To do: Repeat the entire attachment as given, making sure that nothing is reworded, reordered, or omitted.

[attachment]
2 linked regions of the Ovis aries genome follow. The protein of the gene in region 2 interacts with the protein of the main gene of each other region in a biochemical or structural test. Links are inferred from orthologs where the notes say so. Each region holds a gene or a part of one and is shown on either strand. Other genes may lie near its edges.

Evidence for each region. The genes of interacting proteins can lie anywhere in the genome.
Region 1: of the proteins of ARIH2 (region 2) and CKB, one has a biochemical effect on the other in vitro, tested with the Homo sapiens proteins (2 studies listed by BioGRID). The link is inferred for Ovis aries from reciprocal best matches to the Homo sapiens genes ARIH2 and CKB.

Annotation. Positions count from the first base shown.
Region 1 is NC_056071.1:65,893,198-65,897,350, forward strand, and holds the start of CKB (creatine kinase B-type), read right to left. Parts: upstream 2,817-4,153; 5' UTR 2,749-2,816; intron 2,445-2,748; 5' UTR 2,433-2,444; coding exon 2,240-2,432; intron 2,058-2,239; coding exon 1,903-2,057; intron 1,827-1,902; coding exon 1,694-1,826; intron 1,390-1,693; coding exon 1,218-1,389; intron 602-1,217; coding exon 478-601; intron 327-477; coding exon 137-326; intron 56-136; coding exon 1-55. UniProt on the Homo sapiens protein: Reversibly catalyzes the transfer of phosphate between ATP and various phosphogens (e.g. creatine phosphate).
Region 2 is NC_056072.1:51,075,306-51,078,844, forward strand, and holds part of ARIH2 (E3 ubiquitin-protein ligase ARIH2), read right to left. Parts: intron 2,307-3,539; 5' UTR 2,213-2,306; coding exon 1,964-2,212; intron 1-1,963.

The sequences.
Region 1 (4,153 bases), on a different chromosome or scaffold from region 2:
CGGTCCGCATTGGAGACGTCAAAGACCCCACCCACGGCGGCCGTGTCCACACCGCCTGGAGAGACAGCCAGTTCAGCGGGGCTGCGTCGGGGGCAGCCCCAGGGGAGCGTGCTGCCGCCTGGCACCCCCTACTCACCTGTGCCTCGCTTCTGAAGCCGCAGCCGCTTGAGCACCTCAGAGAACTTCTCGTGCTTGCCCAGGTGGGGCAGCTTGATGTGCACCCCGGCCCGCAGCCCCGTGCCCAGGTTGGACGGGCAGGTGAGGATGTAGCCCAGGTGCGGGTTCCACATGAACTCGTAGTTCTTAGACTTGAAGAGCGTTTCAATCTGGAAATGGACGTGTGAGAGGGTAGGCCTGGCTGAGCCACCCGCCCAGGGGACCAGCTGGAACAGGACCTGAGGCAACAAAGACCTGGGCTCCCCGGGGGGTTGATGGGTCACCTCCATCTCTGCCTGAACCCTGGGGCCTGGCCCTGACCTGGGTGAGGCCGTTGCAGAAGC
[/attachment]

2 linked regions of the Ovis aries genome follow. The protein of the gene in region 2 interacts with the protein of the main gene of each other region in a biochemical or structural test. Links are inferred from orthologs where the notes say so. Each region holds a gene or a part of one and is shown on either strand. Other genes may lie near its edges.

Evidence for each region. The genes of interacting proteins can lie anywhere in the genome.
Region 1: of the proteins of ARIH2 (region 2) and CKB, one has a biochemical effect on the other in vitro, tested with the Homo sapiens proteins (2 studies listed by BioGRID). The link is inferred for Ovis aries from reciprocal best matches to the Homo sapiens genes ARIH2 and CKB.

Annotation. Positions count from the first base shown.
Region 1 is NC_056071.1:65,893,198-65,897,350, forward strand, and holds the start of CKB (creatine kinase B-type), read right to left. Parts: upstream 2,817-4,153; 5' UTR 2,749-2,816; intron 2,445-2,748; 5' UTR 2,433-2,444; coding exon 2,240-2,432; intron 2,058-2,239; coding exon 1,903-2,057; intron 1,827-1,902; coding exon 1,694-1,826; intron 1,390-1,693; coding exon 1,218-1,389; intron 602-1,217; coding exon 478-601; intron 327-477; coding exon 137-326; intron 56-136; coding exon 1-55. UniProt on the Homo sapiens protein: Reversibly catalyzes the transfer of phosphate between ATP and various phosphogens (e.g. creatine phosphate).
Region 2 is NC_056072.1:51,075,306-51,078,844, forward strand, and holds part of ARIH2 (E3 ubiquitin-protein ligase ARIH2), read right to left. Parts: intron 2,307-3,539; 5' UTR 2,213-2,306; coding exon 1,964-2,212; intron 1-1,963.

The sequences.
Region 1 (4,153 bases), on a different chromosome or scaffold from region 2:
CGGTCCGCATTGGAGACGTCAAAGACCCCACCCACGGCGGCCGTGTCCACACCGCCTGGAGAGACAGCCAGTTCAGCGGGGCTGCGTCGGGGGCAGCCCCAGGGGAGCGTGCTGCCGCCTGGCACCCCCTACTCACCTGTGCCTCGCTTCTGAAGCCGCAGCCGCTTGAGCACCTCAGAGAACTTCTCGTGCTTGCCCAGGTGGGGCAGCTTGATGTGCACCCCGGCCCGCAGCCCCGTGCCCAGGTTGGACGGGCAGGTGAGGATGTAGCCCAGGTGCGGGTTCCACATGAACTCGTAGTTCTTAGACTTGAAGAGCGTTTCAATCTGGAAATGGACGTGTGAGAGGGTAGGCCTGGCTGAGCCACCCGCCCAGGGGACCAGCTGGAACAGGACCTGAGGCAACAAAGACCTGGGCTCCCCGGGGGGTTGATGGGTCACCTCCATCTCTGCCTGAACCCTGGGGCCTGGCCCTGACCTGGGTGAGGCCGTTGCAGAAGC